It’s time to Break It Down!
Nearly two decades into the 21st Century, the phrase, “It’s not about race” is still nearly always a dead giveaway that, whatever the topic du jour, it is virtually always all about race. I’ll be the first to admit that is not the way it should be, or would be in a perfect world. Alas, we are not yet there.
Roughly two months ago, April 20, 2016, Treasury Secretary Jacob (Jack) Lew announced, in an open letter to the American people, that the newly redesigned $20 bill would feature abolitionist Harriet Tubman on the front. The $5 and $10 bills are also scheduled for redesign. The $10 note was due to be next in line, because of the need for security upgrades. However, as a result of an extensive 10-month survey and information gathering process, the Secretary was persuaded to leap over the less used $10 bill and move to the $20, a highly used bill that is a staple in ATM’s.
Secretary Lew’s determination to put Ms. Tubman on the next $20 bill was precipitated by an overwhelming response from Americans to a poll conducted by the grassroots group, Women on 20’s. Tubman was the first choice over three other contenders, including civil rights icon Rosa Parks, former First Lady and activist Eleanor Roosevelt, and Wilma Mankiller, the first female Chief of the Cherokee Nation. About his decision, Lew said:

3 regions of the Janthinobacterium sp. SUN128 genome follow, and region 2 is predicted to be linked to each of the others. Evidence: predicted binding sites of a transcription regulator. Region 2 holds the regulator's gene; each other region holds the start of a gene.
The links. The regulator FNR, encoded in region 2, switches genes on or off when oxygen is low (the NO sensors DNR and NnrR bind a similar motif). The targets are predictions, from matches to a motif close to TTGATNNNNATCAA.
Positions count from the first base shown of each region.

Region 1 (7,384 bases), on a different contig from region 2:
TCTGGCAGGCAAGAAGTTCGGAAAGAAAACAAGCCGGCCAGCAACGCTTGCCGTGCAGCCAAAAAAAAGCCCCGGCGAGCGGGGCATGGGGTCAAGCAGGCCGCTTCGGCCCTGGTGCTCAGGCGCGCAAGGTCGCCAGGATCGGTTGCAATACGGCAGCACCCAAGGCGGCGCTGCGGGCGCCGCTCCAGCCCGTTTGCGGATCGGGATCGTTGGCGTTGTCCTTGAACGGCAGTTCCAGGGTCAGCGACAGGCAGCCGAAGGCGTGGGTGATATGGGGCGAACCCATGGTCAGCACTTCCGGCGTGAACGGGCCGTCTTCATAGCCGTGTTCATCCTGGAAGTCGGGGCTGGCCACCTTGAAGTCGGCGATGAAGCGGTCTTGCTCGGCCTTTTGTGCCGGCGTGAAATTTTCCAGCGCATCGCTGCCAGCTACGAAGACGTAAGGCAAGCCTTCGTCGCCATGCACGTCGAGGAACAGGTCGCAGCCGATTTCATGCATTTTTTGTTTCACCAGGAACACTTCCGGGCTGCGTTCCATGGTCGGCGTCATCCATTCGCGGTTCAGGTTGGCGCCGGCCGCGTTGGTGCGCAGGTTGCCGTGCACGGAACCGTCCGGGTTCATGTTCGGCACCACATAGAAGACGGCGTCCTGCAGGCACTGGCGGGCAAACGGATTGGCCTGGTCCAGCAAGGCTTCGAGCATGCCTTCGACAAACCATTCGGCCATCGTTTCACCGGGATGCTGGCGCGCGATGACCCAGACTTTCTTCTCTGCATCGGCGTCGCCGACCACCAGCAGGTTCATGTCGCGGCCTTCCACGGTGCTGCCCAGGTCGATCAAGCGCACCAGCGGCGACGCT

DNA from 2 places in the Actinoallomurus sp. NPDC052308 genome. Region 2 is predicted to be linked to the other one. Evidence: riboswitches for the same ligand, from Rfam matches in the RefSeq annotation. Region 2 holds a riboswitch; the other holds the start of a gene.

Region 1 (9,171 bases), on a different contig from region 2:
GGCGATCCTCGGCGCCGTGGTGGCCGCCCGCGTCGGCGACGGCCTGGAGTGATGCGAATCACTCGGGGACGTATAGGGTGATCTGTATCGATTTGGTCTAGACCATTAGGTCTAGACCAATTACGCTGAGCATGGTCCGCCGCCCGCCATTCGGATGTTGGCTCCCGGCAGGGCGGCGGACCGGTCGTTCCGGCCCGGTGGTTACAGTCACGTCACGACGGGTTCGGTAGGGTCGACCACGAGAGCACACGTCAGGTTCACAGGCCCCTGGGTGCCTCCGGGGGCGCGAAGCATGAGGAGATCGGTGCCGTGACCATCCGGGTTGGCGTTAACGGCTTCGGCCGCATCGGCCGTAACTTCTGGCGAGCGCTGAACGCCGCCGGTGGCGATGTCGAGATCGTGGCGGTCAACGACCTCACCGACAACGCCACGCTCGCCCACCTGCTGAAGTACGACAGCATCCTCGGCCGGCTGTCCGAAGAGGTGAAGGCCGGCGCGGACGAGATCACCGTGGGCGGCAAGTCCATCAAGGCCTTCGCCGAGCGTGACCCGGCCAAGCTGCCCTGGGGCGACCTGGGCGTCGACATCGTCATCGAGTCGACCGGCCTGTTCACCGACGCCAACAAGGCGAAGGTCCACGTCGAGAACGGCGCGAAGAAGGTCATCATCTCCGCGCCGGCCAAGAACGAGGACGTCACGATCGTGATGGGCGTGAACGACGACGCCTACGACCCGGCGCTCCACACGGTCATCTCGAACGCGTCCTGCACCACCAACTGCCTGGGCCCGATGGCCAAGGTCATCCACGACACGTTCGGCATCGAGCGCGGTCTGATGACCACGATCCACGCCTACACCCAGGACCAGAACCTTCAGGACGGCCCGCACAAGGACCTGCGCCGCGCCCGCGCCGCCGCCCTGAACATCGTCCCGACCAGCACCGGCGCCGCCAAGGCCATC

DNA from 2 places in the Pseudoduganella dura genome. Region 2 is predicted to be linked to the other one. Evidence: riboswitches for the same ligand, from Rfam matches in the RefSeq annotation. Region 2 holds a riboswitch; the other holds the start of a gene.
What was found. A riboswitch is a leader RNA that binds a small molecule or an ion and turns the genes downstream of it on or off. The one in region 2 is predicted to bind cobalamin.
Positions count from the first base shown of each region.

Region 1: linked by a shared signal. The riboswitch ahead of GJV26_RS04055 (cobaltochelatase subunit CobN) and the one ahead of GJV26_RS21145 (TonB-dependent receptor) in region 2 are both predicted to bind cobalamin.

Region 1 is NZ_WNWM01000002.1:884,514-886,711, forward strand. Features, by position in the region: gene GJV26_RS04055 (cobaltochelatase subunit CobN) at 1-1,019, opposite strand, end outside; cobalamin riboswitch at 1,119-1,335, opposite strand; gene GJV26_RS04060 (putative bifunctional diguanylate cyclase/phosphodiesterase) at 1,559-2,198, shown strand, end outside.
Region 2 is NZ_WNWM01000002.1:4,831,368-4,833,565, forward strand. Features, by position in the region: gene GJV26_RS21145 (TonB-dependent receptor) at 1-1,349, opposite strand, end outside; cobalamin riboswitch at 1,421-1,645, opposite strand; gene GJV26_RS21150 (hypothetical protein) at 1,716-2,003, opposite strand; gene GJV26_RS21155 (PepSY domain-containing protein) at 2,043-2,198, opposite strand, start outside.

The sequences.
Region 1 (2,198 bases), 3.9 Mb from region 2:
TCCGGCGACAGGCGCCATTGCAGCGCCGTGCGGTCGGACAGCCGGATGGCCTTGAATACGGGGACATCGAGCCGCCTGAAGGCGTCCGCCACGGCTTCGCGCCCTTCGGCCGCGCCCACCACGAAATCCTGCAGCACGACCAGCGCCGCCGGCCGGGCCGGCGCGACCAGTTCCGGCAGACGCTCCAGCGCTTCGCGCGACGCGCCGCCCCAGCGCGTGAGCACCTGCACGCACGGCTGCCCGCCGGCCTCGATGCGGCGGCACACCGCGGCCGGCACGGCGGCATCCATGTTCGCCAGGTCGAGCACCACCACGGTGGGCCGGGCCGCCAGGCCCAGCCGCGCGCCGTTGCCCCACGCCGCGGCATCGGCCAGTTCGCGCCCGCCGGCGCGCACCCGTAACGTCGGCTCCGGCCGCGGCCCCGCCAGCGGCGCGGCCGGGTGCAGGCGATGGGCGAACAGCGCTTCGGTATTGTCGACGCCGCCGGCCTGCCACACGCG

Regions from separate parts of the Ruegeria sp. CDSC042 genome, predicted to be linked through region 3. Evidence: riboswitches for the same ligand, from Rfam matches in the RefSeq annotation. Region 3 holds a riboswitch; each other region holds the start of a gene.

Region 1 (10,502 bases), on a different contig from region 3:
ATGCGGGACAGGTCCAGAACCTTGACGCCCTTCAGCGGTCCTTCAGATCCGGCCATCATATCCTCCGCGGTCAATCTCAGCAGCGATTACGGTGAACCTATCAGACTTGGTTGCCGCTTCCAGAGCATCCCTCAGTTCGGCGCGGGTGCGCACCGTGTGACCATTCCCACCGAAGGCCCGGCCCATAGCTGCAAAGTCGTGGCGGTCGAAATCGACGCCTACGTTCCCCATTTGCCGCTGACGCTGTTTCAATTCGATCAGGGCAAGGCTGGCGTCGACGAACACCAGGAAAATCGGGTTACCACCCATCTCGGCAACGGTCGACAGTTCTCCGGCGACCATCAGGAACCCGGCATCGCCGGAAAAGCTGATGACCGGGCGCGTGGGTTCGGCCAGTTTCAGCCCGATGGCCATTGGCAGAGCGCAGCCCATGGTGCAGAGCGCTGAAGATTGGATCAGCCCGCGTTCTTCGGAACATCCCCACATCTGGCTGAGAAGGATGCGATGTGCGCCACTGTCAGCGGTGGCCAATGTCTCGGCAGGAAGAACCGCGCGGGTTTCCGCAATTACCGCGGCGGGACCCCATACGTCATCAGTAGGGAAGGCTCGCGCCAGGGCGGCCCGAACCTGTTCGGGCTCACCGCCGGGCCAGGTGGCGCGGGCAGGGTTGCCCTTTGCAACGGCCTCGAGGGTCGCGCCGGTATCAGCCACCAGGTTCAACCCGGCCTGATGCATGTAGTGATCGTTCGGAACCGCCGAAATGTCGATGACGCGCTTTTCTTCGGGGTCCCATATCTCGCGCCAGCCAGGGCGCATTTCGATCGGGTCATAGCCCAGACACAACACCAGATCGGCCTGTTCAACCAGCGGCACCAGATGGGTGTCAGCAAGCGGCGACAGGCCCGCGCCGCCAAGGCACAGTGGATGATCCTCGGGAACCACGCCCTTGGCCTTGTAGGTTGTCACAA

“I have been particularly struck by the many comments and reactions from children for whom Harriet Tubman is not just a historical figure, but a role model for leadership and participation in our democracy.”
Harriet Tubman was a great American shero. Her exploits as a freedom fighter are legendary. Quite naturally, she took her work most seriously. In framing the context in which she viewed the struggle, Tubman once said:
“I would fight for liberty so long as my strength lasted.”
Fight, she did. She fought to free slaves, and she fought for women’s suffrage. Secretary Lew gleaned through polling, cards and letters, and from his own research that Tubman’s story was one of courage and commitment to equality; one that embodied the ideals of democracy that our nation celebrates. Through placing her portrait on the obverse side of the $20 bill, we will honor her, and continue to value that legacy. The reverse side will still feature the White House and the image of President Andrew Jackson.
Lew noted that the Bureau of Engraving and Printing would work closely with the Federal Reserve to speed up work on the new currency. The goal is for all three bills to go into circulation as soon as possible, consistent with security requirements.
Well, that seems straight forward enough. Hold up, wait a minute! Just when it appeared that it was possible for the federal government to work smoothly and efficiently to execute the people’s business, we are slapped in the face with the all too familiar reality of an intransigent and obstructionist elected politician. Representative Steve King, Iowa, recently introduced an amendment to bar the Treasury Department from spending any funds to redesign paper money or coin currency.